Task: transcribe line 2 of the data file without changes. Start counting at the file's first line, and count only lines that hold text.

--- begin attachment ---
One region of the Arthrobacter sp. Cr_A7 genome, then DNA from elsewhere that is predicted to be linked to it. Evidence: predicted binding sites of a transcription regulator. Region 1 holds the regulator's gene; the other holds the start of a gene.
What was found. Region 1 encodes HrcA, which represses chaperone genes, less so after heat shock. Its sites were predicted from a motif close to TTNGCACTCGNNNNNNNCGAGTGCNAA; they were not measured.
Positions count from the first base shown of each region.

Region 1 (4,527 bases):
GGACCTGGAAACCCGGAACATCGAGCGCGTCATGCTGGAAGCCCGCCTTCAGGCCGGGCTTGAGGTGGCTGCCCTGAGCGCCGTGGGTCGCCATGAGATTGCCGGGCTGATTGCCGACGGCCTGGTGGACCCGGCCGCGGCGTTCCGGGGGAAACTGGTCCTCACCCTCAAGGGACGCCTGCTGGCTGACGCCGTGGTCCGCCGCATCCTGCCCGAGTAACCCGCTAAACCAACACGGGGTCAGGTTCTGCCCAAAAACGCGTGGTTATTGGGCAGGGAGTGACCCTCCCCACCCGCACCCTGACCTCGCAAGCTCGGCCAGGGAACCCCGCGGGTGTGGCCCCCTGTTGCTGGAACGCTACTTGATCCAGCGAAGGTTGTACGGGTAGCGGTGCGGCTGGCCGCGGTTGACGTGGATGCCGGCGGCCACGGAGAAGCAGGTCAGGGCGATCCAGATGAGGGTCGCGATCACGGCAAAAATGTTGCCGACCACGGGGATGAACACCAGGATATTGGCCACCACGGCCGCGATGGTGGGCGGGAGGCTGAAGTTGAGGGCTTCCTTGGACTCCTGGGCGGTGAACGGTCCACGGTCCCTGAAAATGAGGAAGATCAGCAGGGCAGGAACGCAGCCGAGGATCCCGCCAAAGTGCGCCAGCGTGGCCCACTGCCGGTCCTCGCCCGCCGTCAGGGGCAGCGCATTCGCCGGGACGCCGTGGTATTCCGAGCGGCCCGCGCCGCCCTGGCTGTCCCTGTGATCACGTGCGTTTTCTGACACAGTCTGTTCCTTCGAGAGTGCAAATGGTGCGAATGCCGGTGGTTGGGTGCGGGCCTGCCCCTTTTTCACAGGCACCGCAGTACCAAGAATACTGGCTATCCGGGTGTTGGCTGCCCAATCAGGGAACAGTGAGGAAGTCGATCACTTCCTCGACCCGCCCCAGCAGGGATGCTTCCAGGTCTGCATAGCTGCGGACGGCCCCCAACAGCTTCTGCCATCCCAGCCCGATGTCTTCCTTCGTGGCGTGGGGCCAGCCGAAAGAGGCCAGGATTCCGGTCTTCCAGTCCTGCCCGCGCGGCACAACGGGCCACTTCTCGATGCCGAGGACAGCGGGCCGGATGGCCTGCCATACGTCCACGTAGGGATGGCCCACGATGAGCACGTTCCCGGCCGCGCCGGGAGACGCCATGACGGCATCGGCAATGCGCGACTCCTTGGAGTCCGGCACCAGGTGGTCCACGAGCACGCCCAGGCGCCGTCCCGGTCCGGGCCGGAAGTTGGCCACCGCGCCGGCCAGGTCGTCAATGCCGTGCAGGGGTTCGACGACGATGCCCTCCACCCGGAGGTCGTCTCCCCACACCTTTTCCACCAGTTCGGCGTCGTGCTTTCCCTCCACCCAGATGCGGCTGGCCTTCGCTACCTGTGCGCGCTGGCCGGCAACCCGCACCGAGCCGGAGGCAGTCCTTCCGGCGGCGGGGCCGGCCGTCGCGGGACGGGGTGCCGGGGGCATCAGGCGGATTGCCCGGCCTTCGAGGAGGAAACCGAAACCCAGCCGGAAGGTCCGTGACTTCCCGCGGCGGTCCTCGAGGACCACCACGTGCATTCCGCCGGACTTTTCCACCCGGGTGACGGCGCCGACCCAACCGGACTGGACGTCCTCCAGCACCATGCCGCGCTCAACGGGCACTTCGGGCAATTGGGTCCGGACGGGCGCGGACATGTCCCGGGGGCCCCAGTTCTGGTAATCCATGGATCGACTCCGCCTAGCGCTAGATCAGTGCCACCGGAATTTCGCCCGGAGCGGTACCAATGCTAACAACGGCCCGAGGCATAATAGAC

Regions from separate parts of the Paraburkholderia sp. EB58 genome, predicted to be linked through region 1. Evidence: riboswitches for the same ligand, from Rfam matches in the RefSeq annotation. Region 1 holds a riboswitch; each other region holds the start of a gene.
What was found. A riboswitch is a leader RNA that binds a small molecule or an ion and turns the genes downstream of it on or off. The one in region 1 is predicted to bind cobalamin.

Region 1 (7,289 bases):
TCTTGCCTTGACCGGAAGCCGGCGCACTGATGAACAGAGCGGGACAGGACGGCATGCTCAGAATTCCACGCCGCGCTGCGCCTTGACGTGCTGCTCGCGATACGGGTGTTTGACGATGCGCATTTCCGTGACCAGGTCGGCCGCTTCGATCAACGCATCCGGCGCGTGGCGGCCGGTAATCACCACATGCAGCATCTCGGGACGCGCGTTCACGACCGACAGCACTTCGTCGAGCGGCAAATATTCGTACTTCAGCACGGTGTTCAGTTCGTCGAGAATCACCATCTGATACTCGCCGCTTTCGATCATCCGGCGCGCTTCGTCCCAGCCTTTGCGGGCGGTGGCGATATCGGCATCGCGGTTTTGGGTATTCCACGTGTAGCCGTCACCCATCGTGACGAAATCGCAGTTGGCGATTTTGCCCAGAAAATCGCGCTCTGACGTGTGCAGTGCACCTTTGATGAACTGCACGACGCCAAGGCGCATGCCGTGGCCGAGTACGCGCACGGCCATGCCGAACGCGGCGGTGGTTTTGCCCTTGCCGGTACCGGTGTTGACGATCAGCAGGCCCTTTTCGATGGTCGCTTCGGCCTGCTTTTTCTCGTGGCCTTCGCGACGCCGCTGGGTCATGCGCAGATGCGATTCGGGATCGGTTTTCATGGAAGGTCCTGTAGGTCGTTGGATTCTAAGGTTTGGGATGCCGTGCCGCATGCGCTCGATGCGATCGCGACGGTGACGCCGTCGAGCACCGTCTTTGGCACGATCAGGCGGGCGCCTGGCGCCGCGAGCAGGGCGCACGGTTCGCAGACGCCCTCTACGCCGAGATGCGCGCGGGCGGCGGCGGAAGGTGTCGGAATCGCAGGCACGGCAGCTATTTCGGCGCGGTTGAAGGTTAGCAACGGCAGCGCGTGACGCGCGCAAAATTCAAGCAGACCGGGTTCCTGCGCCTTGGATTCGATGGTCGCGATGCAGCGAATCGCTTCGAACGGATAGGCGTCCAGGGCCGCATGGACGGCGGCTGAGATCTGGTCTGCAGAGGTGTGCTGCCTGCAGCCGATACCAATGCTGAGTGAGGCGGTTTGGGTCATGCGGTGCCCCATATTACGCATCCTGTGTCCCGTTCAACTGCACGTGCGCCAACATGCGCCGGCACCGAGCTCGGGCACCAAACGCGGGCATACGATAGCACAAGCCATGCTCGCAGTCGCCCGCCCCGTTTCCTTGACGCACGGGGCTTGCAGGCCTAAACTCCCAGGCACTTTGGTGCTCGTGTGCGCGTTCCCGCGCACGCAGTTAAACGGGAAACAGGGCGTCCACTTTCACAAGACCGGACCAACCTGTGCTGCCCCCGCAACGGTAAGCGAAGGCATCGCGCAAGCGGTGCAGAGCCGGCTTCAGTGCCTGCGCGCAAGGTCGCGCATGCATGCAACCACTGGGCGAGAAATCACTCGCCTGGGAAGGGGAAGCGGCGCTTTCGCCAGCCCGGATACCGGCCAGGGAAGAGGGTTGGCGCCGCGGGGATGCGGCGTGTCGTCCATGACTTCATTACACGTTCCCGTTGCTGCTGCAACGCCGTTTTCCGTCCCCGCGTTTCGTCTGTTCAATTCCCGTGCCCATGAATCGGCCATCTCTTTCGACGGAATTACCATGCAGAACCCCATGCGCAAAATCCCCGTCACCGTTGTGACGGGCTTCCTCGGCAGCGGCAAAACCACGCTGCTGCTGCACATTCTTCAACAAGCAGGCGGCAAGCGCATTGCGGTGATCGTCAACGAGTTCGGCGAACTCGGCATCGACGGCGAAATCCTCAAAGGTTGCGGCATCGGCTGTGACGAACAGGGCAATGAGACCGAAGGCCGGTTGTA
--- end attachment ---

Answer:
What was found. Region 1 encodes HrcA, which represses chaperone genes, less so after heat shock. Its sites were predicted from a motif close to TTNGCACTCGNNNNNNNCGAGTGCNAA; they were not measured.